Why Investing in Young Entrepreneurs Matters in Africa

Stock Image of Young People

Africa’s young population is rapidly growing and expected to double to over 830 million by 2050. If properly harnessed, this increase in the working age population could support increased productivity and stronger, more inclusive economic growth across the continent. To make this a reality, it is vital to inspire the young generation to take their future into their own hands. And there is nothing more like taking your future into your own hands than being an entrepreneur.

If one decides to take this path, sooner or later he or she will need external resources to go on. In short: Investment will be needed – in terms of money, technology or operational support. But why should business angels, NGOs and development agencies care? Africa needs jobs for the many young people entering the labour market, as well as higher quality jobs to increase income.

Africa’s economic rise is a reality 

The African continent is emerging and progressing to greater heights than ever before, and is home to several of the world’s fastest-growing economies, according to the IMF. In 2019, the region is expected to have overall economic growth of 3.8 per cent, on par with the global forecast of 3.7per cent. Proper investments in African entrepreneurs can provide a stimulus for sustained and accelerated economic development. Furthermore, Angels and VCs can still enter the market with comparably low investments – considering that Africa will soon be one of the largest markets of the world. 

Entrepreneurs build solutions for current challenges

Entrepreneurs see possibilities and solutions where most people only see annoyances and problems. With such a mindset they are best positioned to transform Africa’s trajectory by transforming existing challenges into economic opportunity. Whether start-up entrepreneurs solve a problem that many Africans struggle with each day, bring people together in a way no one has before, or build something revolutionary that advances society, they all have one thing in common: action.

To name just one of the homegrown solutions: Neo Hutiri, a South African electrical engineer, and his team at Technovera developed Pelebox – a smart locker system designed to dispense medicine to patients with chronic conditions.  It cuts down queues and eases pressure on the healthcare system. The innovation won the Royal Academy of Engineering’s prestigious 2019 Africa Prize for Engineering Innovation. 

For young people in Africa, entrepreneurship means being the one that is willing to take a leap, work hard enough to sacrifice everything else around them, all in the name of solving problems because no one else is capable or possesses the desire. So for everyone looking for effective ways to help solving problems in African communities, investing in African entrepreneurs is a step in the right directon.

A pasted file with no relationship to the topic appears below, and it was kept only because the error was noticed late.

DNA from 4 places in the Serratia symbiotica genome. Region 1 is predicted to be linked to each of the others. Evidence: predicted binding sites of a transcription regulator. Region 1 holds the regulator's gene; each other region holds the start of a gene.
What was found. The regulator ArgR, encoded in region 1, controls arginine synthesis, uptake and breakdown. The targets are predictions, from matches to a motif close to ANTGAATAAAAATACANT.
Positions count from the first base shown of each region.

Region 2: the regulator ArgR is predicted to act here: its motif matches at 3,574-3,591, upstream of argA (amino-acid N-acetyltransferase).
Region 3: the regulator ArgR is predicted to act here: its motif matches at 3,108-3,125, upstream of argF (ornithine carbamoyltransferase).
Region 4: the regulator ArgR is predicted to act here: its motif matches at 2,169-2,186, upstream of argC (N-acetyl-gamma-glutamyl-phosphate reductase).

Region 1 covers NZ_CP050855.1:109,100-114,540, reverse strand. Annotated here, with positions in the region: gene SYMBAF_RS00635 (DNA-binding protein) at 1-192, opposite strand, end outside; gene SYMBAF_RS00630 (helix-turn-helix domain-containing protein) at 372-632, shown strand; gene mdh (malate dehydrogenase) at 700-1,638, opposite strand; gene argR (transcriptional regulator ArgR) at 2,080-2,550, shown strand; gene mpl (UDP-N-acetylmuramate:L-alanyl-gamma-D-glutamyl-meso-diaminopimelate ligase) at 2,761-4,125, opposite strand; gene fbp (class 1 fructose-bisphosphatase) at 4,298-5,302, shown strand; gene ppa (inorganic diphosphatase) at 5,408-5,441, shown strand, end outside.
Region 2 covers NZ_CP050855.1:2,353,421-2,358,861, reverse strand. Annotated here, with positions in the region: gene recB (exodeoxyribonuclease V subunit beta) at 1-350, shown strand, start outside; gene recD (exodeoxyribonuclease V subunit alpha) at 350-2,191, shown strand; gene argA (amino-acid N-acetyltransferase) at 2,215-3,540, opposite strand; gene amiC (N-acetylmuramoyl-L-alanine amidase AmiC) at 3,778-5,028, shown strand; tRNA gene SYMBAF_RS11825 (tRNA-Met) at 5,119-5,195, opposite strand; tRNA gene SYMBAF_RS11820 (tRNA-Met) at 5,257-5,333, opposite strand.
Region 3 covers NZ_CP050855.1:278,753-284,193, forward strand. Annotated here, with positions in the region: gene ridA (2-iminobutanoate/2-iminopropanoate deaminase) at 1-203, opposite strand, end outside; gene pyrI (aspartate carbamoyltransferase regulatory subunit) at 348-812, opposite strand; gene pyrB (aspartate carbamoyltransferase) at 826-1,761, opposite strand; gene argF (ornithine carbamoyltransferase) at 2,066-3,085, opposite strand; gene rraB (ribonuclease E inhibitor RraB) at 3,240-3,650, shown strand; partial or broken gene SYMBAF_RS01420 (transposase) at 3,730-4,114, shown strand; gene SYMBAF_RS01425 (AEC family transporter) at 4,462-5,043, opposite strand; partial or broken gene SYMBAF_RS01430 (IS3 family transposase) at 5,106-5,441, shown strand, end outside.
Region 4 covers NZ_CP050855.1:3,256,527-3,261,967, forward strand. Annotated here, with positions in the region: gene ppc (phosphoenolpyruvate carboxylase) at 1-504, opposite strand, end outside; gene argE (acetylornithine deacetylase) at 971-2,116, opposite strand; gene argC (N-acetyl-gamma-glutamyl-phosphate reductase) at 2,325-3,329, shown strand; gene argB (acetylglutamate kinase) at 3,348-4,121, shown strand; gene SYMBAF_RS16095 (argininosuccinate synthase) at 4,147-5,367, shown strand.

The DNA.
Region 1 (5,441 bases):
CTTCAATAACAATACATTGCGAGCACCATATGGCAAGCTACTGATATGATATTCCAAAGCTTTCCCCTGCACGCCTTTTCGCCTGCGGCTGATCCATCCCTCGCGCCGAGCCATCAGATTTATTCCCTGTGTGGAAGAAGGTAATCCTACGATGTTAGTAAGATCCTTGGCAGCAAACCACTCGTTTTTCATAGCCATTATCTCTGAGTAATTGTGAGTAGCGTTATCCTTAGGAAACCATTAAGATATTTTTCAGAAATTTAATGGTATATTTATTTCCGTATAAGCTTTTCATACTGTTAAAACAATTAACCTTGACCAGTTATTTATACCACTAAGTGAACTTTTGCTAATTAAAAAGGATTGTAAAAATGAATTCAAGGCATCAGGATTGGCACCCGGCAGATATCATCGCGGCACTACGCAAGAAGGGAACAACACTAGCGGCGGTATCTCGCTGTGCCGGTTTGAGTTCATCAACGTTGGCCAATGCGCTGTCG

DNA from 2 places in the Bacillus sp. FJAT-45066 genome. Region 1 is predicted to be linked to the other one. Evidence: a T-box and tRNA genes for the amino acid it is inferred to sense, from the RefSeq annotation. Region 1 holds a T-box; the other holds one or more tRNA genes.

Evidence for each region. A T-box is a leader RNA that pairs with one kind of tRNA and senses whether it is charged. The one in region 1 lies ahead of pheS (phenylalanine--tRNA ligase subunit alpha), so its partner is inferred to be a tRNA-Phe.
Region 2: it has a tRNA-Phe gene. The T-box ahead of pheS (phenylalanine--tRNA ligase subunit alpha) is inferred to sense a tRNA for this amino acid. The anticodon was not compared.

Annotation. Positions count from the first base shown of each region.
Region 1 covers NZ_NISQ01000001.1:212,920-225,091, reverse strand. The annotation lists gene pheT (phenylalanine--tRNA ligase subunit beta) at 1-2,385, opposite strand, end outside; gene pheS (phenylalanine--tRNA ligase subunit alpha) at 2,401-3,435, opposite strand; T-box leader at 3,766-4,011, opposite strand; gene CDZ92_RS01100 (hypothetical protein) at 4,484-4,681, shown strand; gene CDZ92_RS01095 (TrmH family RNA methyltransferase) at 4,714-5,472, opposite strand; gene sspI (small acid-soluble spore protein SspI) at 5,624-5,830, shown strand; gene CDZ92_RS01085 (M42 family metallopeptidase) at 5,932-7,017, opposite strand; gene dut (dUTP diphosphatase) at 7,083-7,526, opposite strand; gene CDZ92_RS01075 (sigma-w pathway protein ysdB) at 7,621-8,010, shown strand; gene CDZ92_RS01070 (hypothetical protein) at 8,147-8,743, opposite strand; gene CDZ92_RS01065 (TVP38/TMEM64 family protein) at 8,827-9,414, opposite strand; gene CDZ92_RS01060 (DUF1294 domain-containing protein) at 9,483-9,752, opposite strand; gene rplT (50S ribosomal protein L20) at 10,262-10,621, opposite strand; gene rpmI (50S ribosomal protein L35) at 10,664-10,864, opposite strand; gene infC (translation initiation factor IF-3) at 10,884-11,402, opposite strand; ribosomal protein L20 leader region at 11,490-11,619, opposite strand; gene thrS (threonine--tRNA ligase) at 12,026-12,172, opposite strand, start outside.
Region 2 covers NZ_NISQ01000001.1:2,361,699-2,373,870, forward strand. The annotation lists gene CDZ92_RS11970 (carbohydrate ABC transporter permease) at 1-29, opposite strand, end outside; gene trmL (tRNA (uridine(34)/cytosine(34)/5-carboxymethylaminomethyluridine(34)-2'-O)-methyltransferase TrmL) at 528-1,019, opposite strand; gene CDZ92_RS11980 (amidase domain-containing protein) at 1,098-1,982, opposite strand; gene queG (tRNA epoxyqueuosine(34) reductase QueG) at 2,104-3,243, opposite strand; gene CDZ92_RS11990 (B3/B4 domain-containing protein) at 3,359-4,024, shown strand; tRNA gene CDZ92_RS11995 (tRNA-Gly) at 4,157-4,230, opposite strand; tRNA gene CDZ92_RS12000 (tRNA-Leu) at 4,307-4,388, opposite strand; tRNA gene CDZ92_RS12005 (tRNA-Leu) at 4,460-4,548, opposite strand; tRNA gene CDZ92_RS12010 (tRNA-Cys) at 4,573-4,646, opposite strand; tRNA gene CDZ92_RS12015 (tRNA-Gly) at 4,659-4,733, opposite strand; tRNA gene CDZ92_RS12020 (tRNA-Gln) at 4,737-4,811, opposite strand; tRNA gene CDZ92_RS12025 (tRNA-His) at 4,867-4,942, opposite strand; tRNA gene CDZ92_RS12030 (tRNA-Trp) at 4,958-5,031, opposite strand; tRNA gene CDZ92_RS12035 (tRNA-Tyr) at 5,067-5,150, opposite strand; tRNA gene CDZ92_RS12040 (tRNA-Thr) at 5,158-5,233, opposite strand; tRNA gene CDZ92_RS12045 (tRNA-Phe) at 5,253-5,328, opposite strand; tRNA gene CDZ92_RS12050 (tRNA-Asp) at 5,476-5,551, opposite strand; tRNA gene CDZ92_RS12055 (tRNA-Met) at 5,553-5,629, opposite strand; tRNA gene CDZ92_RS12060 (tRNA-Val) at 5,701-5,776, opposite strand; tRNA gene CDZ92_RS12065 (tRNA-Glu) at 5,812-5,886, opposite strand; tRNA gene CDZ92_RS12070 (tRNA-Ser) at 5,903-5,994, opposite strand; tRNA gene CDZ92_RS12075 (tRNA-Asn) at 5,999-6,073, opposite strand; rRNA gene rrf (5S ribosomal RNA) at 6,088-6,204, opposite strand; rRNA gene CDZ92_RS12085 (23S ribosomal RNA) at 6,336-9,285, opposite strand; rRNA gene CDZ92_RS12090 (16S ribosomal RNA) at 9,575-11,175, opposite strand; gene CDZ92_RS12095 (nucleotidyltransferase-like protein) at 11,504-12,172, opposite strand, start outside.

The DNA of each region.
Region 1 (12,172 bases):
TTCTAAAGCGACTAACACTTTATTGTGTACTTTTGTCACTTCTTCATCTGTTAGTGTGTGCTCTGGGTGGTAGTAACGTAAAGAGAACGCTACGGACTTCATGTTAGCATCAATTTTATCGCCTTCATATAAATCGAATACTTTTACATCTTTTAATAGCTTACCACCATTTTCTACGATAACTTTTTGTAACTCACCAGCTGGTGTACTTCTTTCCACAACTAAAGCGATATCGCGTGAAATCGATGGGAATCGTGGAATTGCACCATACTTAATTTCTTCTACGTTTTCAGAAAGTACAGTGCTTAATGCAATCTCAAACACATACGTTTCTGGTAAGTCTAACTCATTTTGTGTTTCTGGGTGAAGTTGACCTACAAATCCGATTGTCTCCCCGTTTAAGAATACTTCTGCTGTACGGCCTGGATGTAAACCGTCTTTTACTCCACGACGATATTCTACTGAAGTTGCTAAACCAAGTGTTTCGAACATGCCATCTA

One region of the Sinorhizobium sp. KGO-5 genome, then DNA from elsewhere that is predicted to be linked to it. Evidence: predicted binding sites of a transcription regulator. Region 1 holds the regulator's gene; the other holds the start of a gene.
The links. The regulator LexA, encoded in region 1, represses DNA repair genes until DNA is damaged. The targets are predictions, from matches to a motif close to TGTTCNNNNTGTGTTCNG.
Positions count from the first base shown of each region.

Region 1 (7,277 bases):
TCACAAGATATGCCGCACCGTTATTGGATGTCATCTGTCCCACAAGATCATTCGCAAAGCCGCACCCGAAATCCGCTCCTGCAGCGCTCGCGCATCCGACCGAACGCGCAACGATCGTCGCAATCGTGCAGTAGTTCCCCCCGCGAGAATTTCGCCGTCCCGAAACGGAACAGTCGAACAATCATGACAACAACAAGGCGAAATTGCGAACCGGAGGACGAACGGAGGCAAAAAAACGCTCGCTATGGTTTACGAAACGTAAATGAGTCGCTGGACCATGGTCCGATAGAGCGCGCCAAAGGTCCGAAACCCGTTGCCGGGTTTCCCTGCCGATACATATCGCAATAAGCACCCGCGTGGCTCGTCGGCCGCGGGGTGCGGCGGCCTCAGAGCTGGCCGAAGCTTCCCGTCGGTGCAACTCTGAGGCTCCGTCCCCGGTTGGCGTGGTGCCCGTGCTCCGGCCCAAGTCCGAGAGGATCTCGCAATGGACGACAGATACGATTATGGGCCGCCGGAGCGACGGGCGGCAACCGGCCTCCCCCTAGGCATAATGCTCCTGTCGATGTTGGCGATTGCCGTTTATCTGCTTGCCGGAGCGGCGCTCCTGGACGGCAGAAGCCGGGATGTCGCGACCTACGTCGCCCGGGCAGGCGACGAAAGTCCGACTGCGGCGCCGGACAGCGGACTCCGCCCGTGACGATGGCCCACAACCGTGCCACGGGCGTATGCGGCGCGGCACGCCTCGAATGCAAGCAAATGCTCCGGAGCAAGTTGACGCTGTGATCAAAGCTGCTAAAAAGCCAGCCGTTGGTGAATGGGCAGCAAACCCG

According to a WEF report titled: Why entrepreneurship is key to Africa’s development, “… the biggest business opportunities in the coming decade will be created by Africans who start businesses, generate jobs and wealth, and capture growth opportunities. Across Africa, necessity is the mother of invention.” (2015).

Africa’s growing young population needs job opportunities 

Today, the majority of youth in Africa do not have stable economic opportunities. The African Development Bank (AFDB) states that“… of Africa’s nearly 420 million youth aged 15-35, one-third are unemployed and discouraged, another third are vulnerably employed, and only one in six is in wage employment.”

Unemployment translates to poorer living conditions, fuels migration within and out of Africa, and contributes to conflict on the continent itself. The World Economic Forum (WEF) acknowledges that there is the need to create a significant number of jobs for the continent’s booming population, and the need to build a cadre of home-grown business leaders.

Investment in these young business leaders can help them to move from start-up stage to grow, become more stable and create long term jobs for the continent’s youth. Such investments will help drive inclusive economic growth, turning Africa’s demographic dividend into an economic one. 

Why it is important to us

Many young people in Africa are turning to entrepreneurship to secure their future and at the same time making their world better. However, youth entrepreneurs in Africa face many barriers such as lack of access to finance and markets, low levels of education, poor business skills and an absence of suitable mentors.

It is critical to support young entrepreneurs across Africa to start and grow businesses.  Unleashing the entrepreneurial potential of young people will boost African economies, create investment opportunities, and potentially help lift millions out of poverty. 

That is why the Green Capital Africa Foundation (GCAF) is playing its part through putting the spotlight on successful entrepreneurs and sharing knowledge in order to create an environment that facilitates the creation of global partnerships for investments, technology exchange and market access. This is what we as well aim to achieve with our upcoming conference #EntrepreneursOnTheMove in Abidjan. 

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